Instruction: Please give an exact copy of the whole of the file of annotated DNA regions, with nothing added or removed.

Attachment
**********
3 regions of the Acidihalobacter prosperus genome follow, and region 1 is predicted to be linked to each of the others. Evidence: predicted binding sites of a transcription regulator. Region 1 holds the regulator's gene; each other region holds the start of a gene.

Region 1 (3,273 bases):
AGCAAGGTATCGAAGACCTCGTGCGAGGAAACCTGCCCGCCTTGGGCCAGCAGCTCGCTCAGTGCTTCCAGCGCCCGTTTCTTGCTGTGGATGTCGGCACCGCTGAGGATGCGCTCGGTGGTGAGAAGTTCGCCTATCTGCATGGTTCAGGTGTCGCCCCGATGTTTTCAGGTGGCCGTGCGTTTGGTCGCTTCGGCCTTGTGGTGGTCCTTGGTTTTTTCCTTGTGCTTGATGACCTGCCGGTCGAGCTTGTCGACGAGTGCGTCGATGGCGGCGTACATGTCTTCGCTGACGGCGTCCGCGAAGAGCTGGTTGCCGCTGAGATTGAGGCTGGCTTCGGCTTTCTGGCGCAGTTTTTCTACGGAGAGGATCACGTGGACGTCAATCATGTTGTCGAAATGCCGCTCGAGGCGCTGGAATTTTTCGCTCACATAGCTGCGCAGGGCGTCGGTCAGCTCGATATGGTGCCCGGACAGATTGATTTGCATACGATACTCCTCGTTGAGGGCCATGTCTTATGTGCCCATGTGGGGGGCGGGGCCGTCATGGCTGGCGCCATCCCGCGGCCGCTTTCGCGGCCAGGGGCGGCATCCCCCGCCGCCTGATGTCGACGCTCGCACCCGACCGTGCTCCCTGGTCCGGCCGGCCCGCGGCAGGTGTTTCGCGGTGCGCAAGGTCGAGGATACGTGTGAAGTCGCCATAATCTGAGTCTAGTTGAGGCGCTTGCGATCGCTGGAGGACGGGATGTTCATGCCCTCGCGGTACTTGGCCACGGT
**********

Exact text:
3 regions of the Acidihalobacter prosperus genome follow, and region 1 is predicted to be linked to each of the others. Evidence: predicted binding sites of a transcription regulator. Region 1 holds the regulator's gene; each other region holds the start of a gene.

Region 1 (3,273 bases):
AGCAAGGTATCGAAGACCTCGTGCGAGGAAACCTGCCCGCCTTGGGCCAGCAGCTCGCTCAGTGCTTCCAGCGCCCGTTTCTTGCTGTGGATGTCGGCACCGCTGAGGATGCGCTCGGTGGTGAGAAGTTCGCCTATCTGCATGGTTCAGGTGTCGCCCCGATGTTTTCAGGTGGCCGTGCGTTTGGTCGCTTCGGCCTTGTGGTGGTCCTTGGTTTTTTCCTTGTGCTTGATGACCTGCCGGTCGAGCTTGTCGACGAGTGCGTCGATGGCGGCGTACATGTCTTCGCTGACGGCGTCCGCGAAGAGCTGGTTGCCGCTGAGATTGAGGCTGGCTTCGGCTTTCTGGCGCAGTTTTTCTACGGAGAGGATCACGTGGACGTCAATCATGTTGTCGAAATGCCGCTCGAGGCGCTGGAATTTTTCGCTCACATAGCTGCGCAGGGCGTCGGTCAGCTCGATATGGTGCCCGGACAGATTGATTTGCATACGATACTCCTCGTTGAGGGCCATGTCTTATGTGCCCATGTGGGGGGCGGGGCCGTCATGGCTGGCGCCATCCCGCGGCCGCTTTCGCGGCCAGGGGCGGCATCCCCCGCCGCCTGATGTCGACGCTCGCACCCGACCGTGCTCCCTGGTCCGGCCGGCCCGCGGCAGGTGTTTCGCGGTGCGCAAGGTCGAGGATACGTGTGAAGTCGCCATAATCTGAGTCTAGTTGAGGCGCTTGCGATCGCTGGAGGACGGGATGTTCATGCCCTCGCGGTACTTGGCCACGGT